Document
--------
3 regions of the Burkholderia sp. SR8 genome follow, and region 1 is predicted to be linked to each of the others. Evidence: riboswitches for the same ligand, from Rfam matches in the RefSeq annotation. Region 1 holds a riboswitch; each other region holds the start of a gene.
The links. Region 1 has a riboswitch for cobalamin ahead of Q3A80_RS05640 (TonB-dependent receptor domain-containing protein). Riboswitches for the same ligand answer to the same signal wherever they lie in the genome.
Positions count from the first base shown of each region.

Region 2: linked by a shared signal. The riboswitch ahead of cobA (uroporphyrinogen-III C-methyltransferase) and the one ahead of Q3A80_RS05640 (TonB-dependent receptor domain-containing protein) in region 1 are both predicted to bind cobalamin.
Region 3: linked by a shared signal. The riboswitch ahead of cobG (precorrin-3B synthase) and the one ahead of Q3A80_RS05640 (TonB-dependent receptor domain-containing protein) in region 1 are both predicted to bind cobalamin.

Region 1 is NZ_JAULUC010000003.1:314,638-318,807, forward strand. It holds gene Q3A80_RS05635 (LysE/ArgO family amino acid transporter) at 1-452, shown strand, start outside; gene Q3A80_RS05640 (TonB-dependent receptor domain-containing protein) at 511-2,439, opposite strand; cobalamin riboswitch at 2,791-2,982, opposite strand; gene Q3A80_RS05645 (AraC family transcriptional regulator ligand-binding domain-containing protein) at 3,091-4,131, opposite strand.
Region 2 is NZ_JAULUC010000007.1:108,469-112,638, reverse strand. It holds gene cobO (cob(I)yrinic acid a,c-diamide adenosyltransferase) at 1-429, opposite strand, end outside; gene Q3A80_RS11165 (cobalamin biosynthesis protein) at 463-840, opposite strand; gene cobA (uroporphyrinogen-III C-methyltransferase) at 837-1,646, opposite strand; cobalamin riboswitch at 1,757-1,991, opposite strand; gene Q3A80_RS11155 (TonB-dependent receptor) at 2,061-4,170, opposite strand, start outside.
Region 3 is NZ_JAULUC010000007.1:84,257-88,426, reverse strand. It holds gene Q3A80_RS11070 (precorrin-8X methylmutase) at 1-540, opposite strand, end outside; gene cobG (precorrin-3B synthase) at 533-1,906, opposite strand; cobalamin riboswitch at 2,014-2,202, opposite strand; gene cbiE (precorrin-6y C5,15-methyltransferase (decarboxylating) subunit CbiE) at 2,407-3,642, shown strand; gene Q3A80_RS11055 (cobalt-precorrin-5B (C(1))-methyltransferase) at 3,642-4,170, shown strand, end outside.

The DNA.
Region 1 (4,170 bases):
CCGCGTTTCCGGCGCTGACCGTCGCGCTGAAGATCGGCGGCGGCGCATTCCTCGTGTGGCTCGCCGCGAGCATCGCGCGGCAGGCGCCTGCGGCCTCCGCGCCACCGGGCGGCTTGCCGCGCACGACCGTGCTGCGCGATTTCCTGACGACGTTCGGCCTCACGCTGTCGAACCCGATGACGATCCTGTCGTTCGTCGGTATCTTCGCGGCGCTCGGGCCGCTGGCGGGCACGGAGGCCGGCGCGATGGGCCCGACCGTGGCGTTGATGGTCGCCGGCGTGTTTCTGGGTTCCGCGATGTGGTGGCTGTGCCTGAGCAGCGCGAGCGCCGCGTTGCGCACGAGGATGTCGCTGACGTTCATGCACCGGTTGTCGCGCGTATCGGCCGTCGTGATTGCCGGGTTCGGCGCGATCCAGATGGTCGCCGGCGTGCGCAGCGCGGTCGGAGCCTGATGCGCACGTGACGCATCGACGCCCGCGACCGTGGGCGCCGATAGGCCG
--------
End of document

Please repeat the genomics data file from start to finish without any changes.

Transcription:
3 regions of the Burkholderia sp. SR8 genome follow, and region 1 is predicted to be linked to each of the others. Evidence: riboswitches for the same ligand, from Rfam matches in the RefSeq annotation. Region 1 holds a riboswitch; each other region holds the start of a gene.
The links. Region 1 has a riboswitch for cobalamin ahead of Q3A80_RS05640 (TonB-dependent receptor domain-containing protein). Riboswitches for the same ligand answer to the same signal wherever they lie in the genome.
Positions count from the first base shown of each region.

Region 2: linked by a shared signal. The riboswitch ahead of cobA (uroporphyrinogen-III C-methyltransferase) and the one ahead of Q3A80_RS05640 (TonB-dependent receptor domain-containing protein) in region 1 are both predicted to bind cobalamin.
Region 3: linked by a shared signal. The riboswitch ahead of cobG (precorrin-3B synthase) and the one ahead of Q3A80_RS05640 (TonB-dependent receptor domain-containing protein) in region 1 are both predicted to bind cobalamin.

Region 1 is NZ_JAULUC010000003.1:314,638-318,807, forward strand. It holds gene Q3A80_RS05635 (LysE/ArgO family amino acid transporter) at 1-452, shown strand, start outside; gene Q3A80_RS05640 (TonB-dependent receptor domain-containing protein) at 511-2,439, opposite strand; cobalamin riboswitch at 2,791-2,982, opposite strand; gene Q3A80_RS05645 (AraC family transcriptional regulator ligand-binding domain-containing protein) at 3,091-4,131, opposite strand.
Region 2 is NZ_JAULUC010000007.1:108,469-112,638, reverse strand. It holds gene cobO (cob(I)yrinic acid a,c-diamide adenosyltransferase) at 1-429, opposite strand, end outside; gene Q3A80_RS11165 (cobalamin biosynthesis protein) at 463-840, opposite strand; gene cobA (uroporphyrinogen-III C-methyltransferase) at 837-1,646, opposite strand; cobalamin riboswitch at 1,757-1,991, opposite strand; gene Q3A80_RS11155 (TonB-dependent receptor) at 2,061-4,170, opposite strand, start outside.
Region 3 is NZ_JAULUC010000007.1:84,257-88,426, reverse strand. It holds gene Q3A80_RS11070 (precorrin-8X methylmutase) at 1-540, opposite strand, end outside; gene cobG (precorrin-3B synthase) at 533-1,906, opposite strand; cobalamin riboswitch at 2,014-2,202, opposite strand; gene cbiE (precorrin-6y C5,15-methyltransferase (decarboxylating) subunit CbiE) at 2,407-3,642, shown strand; gene Q3A80_RS11055 (cobalt-precorrin-5B (C(1))-methyltransferase) at 3,642-4,170, shown strand, end outside.

The DNA.
Region 1 (4,170 bases):
CCGCGTTTCCGGCGCTGACCGTCGCGCTGAAGATCGGCGGCGGCGCATTCCTCGTGTGGCTCGCCGCGAGCATCGCGCGGCAGGCGCCTGCGGCCTCCGCGCCACCGGGCGGCTTGCCGCGCACGACCGTGCTGCGCGATTTCCTGACGACGTTCGGCCTCACGCTGTCGAACCCGATGACGATCCTGTCGTTCGTCGGTATCTTCGCGGCGCTCGGGCCGCTGGCGGGCACGGAGGCCGGCGCGATGGGCCCGACCGTGGCGTTGATGGTCGCCGGCGTGTTTCTGGGTTCCGCGATGTGGTGGCTGTGCCTGAGCAGCGCGAGCGCCGCGTTGCGCACGAGGATGTCGCTGACGTTCATGCACCGGTTGTCGCGCGTATCGGCCGTCGTGATTGCCGGGTTCGGCGCGATCCAGATGGTCGCCGGCGTGCGCAGCGCGGTCGGAGCCTGATGCGCACGTGACGCATCGACGCCCGCGACCGTGGGCGCCGATAGGCCG